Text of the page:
President Trump has no intention of releasing his tax returns for the 2020 election. That much is clear after California took the extraordinary step last week of blocking presidential candidates from appearing on the state’s primary ballot unless they release their tax returns. And rather than release them, Trump is suing California.

“The effort to deny California voters the opportunity to cast a ballot for President Trump in 2020 will clearly fail,” Jay Sekulow, Trump’s lawyer, said in a statement Tuesday as Trump’s campaign and the Republican National Committee filed not one but two lawsuits against California over the law.

What happens next could shape an epic standoff between Trump and the most populous state in the nation. If Trump loses this lawsuit, he faces a choice: release his tax returns, or forgo running in California’s Republican presidential primary.

As evidenced by the lawsuits, he clearly doesn’t want to have to skip running in California. It almost certainly wouldn’t affect his chances at getting the nomination, because he has no credible primary challenger to take advantage of a Trump absence from the ballot in California. Former Massachusetts governor Bill Weld is running against him, but he has drawn negligible support. All the Republican Party infrastructure is behind Trump. (The law does not apply to the general election.)

But it would be unprecedented to have the incumbent president of the United States not competing in a major state primary. And campaigns don’t want to leave anything to chance. What would happen if a surprise entry got in that reshaped the Republican primary? Suddenly Trump wouldn’t be able to compete in California against that person.

Beyond Trump, experts wonder what doors a law like this could open to other states creating qualifications for presidential candidates to be on the ballot. The National Conference of State Legislatures tracks 17 other states that have considered tax return qualifications this year for getting on their primary ballots, according to the Associated Press.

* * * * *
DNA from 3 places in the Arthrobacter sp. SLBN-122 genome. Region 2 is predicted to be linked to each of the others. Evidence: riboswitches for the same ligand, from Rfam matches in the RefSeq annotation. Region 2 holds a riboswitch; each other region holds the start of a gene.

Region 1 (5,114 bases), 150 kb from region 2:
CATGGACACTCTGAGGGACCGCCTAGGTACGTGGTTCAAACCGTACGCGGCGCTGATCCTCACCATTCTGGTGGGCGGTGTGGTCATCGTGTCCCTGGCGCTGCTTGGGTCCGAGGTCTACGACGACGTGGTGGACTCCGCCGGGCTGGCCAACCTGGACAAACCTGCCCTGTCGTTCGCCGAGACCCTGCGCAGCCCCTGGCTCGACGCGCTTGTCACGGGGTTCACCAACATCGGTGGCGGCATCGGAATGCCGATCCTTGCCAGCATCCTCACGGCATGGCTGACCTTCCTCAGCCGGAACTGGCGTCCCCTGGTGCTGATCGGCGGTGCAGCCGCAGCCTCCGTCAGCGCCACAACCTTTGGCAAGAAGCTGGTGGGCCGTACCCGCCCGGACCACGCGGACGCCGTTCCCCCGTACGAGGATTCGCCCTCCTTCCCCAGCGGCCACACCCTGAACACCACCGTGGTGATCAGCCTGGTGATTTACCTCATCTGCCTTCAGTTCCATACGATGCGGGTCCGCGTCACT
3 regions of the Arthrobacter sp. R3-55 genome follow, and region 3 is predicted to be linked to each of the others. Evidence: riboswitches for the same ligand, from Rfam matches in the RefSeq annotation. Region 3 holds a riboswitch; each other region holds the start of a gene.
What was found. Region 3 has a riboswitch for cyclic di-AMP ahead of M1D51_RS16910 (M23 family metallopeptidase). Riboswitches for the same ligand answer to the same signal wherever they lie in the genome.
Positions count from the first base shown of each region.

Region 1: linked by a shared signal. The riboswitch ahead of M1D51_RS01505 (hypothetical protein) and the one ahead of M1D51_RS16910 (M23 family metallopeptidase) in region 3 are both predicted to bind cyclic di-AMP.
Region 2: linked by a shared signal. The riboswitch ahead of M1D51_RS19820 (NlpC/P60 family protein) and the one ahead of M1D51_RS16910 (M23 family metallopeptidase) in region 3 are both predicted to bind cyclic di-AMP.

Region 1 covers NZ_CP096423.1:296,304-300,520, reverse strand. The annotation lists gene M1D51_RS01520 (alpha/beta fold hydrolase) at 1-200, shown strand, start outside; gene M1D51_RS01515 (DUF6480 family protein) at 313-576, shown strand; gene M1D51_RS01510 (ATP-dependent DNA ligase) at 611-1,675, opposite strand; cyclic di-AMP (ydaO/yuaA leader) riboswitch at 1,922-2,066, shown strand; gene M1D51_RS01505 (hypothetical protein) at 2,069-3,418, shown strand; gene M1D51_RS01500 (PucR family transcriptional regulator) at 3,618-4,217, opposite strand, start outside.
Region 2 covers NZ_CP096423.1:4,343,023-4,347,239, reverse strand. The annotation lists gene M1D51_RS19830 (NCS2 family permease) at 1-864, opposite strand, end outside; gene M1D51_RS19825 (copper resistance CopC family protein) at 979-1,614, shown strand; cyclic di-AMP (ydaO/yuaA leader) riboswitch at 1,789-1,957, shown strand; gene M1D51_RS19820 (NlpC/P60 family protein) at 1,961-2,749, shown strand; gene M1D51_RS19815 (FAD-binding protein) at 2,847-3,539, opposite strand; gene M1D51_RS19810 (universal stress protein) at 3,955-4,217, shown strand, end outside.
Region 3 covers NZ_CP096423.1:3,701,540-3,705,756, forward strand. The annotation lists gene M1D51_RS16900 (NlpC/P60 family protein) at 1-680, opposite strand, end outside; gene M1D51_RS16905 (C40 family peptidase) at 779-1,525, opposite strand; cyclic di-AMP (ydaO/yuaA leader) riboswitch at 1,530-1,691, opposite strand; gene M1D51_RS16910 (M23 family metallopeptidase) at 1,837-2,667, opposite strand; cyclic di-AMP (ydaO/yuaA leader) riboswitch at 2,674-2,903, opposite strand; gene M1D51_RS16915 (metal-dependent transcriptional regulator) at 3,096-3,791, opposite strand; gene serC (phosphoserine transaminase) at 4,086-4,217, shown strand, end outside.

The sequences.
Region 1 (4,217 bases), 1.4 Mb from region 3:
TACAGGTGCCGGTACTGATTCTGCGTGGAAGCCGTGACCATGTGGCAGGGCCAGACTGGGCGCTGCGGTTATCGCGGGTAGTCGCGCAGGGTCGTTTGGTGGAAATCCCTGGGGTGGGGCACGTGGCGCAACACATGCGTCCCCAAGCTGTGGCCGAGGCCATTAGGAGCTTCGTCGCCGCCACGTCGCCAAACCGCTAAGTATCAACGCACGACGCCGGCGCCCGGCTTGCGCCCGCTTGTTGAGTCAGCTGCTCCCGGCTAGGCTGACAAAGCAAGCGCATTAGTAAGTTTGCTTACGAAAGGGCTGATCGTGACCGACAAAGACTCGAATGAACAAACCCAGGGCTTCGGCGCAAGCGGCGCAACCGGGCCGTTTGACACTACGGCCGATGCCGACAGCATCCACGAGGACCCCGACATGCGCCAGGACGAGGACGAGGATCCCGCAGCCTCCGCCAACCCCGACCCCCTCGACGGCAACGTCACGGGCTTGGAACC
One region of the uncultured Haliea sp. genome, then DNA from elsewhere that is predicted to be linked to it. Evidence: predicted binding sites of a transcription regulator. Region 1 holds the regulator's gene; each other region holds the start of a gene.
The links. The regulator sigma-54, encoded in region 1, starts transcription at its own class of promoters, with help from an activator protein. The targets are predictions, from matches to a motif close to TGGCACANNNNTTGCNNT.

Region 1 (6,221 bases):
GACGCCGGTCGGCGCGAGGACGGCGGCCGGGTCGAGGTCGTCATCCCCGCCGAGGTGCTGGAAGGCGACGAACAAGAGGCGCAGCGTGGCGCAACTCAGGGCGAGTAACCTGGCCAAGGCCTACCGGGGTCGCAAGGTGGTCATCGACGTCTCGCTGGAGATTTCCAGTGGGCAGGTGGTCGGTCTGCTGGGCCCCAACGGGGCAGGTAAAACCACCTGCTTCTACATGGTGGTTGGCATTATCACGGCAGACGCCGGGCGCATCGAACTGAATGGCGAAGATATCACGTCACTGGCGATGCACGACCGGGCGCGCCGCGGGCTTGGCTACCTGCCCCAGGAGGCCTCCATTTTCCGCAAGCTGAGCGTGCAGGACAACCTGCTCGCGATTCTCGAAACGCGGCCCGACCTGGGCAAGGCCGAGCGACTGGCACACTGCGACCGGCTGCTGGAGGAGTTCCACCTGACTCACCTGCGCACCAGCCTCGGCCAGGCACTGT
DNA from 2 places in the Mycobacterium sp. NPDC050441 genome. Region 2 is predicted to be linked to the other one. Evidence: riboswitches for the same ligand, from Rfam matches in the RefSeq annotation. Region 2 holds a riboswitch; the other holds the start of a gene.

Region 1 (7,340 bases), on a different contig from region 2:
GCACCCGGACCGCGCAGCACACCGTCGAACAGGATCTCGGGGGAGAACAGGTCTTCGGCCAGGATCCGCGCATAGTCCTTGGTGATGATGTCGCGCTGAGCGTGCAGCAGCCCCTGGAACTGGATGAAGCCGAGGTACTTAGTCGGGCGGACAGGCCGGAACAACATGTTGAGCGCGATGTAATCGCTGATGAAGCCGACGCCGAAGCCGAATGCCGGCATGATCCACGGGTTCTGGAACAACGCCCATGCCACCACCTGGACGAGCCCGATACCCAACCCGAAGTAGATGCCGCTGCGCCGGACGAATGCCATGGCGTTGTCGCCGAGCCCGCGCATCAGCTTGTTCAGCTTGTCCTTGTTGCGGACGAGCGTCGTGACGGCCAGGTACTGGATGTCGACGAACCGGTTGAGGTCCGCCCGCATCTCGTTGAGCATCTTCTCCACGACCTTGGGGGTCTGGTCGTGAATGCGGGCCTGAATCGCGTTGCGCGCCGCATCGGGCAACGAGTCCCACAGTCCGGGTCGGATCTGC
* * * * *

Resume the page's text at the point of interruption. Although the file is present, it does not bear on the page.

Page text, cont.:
“We could see a birth certificate requirement in an Obama-like situation,” theorized Rick Hasen, an election law expert at the University of California at Irvine and with the Election Law Blog.

Liron Lavi, a research fellow at UCLA who focuses on elections and democracy, said this law is problematic, in a democratic sense, because it is so overtly political. Responding to Trump’s policies by, say, making your city or state a sanctuary for undocumented immigrants is one thing. Responding to Trump’s electoral chances is another.

“It is directly aimed at a candidate, at Trump, rather than toward policies and values,” she said.

But there’s a real chance Trump could win these lawsuits, be on the ballot in California and keep his tax returns secret.

Trump’s team is arguing that the California law is unconstitutional on grounds that it violates the constitutionally mandated definition of who can be president.

The Constitution purposefully limited the restrictions on who can be president to these questions: Are you 35, and have you lived in the United States for at least 14 years? Trump’s campaign argues that California is putting another layer on top of that: Have you released your tax returns?

For the past 40 years, presidential candidates releasing their tax returns has been tradition, not law. It’s an option, one Trump chose not to take. “The issue of whether the president should release his federal tax returns was litigated in the 2016 election and the American people spoke,” Sekulow said in his statement. (Though Trump actually campaigned that his tax returns were being audited and he would release them when they were done.)

Hasen was not making any predictions, but he pointed out there are at least two cases where the courts have been circumspect about states’ authority to limit who is on the ballot — one in which the Supreme Court said states cannot impose restrictions on candidates for Congress.

Still, each state conducts its own presidential primary, and he said courts tend to give broader leeway for how states set their own rules for presidential candidates and elections.

Congress is currently suing the Internal Revenue Service to get 10 years’ worth of Trump’s tax returns. New York passed a law allowing Congress to request Trump’s state tax returns. But it’s California that has come closest of all to forcing Trump to release his returns. The legal showdown over this is going to be very revealing about whether Trump’s tax returns will ever be public.